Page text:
When I got a moment that was a little less frantic (there is no such thing as silence during a school day), I pulled out the notes on my evaluation. What I found was more helpful than most of the principal evaluations I have received over the years. There was no talk of the word wall that wasn't updated, or the objectives that were incomplete on the board, or the one student who kept their head down after my gentle nudge.
Instead, their feedback focused on the nature of the discussion. They talked about how there were a few students in the room who they know skip most classes. They noted how impressive that was. They mentioned how passionate the debate was, and how some people were participating who rarely participate in other classes. They told me that although some kids were on phones, they were still moving along with discussion. Before I could feel too good about myself, they told me what to work on.
They told me by name the students who weren't talking at all. One girl even said that some of them looked like they wanted to talk, but couldn't get a chance in the crowded room. They told me that there were a few kids who were distracted by their phones and that I should probably do something about that.
In the end, they both said that they enjoyed being there. They said it looked like everybody did. That probably meant more than anything. I know there are students that I miss each day, and it feels affirming to know that they probably liked class. Their observation included an understanding of context that was far deeper than any I have ever received. And that will change my classroom.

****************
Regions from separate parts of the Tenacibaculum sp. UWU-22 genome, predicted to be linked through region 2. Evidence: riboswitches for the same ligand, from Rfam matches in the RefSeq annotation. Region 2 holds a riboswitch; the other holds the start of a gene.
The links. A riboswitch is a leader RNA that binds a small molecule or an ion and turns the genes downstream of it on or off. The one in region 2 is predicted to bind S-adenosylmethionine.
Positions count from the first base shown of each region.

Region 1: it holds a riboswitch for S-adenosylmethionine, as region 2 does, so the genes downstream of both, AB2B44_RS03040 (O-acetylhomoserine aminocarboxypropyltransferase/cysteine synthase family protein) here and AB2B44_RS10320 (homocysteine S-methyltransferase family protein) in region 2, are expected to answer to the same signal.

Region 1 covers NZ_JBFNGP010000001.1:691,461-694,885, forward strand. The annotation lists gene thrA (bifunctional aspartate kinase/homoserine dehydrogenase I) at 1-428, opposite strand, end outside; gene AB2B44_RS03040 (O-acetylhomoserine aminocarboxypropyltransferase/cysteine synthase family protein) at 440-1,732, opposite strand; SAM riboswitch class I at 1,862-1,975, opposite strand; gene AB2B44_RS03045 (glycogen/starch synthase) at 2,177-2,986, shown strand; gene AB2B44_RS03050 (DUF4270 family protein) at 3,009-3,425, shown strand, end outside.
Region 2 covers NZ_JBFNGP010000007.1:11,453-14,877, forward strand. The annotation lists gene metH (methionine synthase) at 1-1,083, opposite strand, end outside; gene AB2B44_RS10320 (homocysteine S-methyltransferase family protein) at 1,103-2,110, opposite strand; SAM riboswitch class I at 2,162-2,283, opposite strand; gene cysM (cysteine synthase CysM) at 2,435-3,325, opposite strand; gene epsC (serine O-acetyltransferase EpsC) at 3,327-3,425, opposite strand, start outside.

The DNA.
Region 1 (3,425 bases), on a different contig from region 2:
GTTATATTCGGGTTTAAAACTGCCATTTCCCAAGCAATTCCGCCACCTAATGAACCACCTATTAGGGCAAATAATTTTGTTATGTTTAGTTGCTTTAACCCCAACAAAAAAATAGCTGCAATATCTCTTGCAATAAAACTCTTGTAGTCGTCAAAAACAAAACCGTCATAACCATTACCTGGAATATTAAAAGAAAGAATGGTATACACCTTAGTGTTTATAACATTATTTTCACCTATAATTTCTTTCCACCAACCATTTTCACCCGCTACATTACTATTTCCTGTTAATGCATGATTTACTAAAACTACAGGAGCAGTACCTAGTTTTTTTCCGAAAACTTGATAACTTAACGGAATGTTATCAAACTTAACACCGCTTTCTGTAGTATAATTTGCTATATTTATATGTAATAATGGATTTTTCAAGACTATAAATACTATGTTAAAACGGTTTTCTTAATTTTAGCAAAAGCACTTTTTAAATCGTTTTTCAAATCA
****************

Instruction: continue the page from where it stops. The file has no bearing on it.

I think I'm going to start making student observations a more regular part of my practice. I'll come up with a more organized form to help the students give targeted feedback and conference with some kids before I throw them on the spot like I did the other day. Then, I'll invite them in when they have a free moment and see what they notice. They are, after all, the client. I should be orienting my methods and styles to their methods and styles. I should be building a classroom that caters to them far more than it caters to principals, folks in business suits, or myself.
"Boll- you're the best" was scratched at the bottom of one of their notes. A reminder that even with the cell phones and the loud students and the missed opportunities, I am still doing enough to earn my place in the room. That meant more than any satisfactory rating I ever got.